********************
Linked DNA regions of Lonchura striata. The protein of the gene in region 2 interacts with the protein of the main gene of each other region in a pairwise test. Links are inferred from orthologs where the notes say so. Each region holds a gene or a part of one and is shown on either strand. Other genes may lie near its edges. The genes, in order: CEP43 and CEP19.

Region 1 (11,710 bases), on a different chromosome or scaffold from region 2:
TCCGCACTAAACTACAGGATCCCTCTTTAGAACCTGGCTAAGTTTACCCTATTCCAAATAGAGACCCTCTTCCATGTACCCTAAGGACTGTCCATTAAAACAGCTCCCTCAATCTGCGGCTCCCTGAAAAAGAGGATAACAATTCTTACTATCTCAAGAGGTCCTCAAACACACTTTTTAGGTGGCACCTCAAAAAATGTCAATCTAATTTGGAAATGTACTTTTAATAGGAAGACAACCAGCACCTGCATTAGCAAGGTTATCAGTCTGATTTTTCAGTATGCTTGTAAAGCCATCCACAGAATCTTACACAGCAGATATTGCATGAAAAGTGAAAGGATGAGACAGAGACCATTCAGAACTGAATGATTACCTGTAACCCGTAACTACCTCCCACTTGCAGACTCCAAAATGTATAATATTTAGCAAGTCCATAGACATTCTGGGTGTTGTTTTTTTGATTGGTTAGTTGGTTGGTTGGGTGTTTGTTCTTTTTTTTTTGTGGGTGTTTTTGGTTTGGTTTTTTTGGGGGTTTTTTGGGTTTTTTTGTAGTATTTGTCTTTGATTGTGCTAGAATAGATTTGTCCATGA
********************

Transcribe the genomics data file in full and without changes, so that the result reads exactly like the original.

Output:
Linked DNA regions of Lonchura striata. The protein of the gene in region 2 interacts with the protein of the main gene of each other region in a pairwise test. Links are inferred from orthologs where the notes say so. Each region holds a gene or a part of one and is shown on either strand. Other genes may lie near its edges. The genes, in order: CEP43 and CEP19.

Region 1 (11,710 bases), on a different chromosome or scaffold from region 2:
TCCGCACTAAACTACAGGATCCCTCTTTAGAACCTGGCTAAGTTTACCCTATTCCAAATAGAGACCCTCTTCCATGTACCCTAAGGACTGTCCATTAAAACAGCTCCCTCAATCTGCGGCTCCCTGAAAAAGAGGATAACAATTCTTACTATCTCAAGAGGTCCTCAAACACACTTTTTAGGTGGCACCTCAAAAAATGTCAATCTAATTTGGAAATGTACTTTTAATAGGAAGACAACCAGCACCTGCATTAGCAAGGTTATCAGTCTGATTTTTCAGTATGCTTGTAAAGCCATCCACAGAATCTTACACAGCAGATATTGCATGAAAAGTGAAAGGATGAGACAGAGACCATTCAGAACTGAATGATTACCTGTAACCCGTAACTACCTCCCACTTGCAGACTCCAAAATGTATAATATTTAGCAAGTCCATAGACATTCTGGGTGTTGTTTTTTTGATTGGTTAGTTGGTTGGTTGGGTGTTTGTTCTTTTTTTTTTGTGGGTGTTTTTGGTTTGGTTTTTTTGGGGGTTTTTTGGGTTTTTTTGTAGTATTTGTCTTTGATTGTGCTAGAATAGATTTGTCCATGA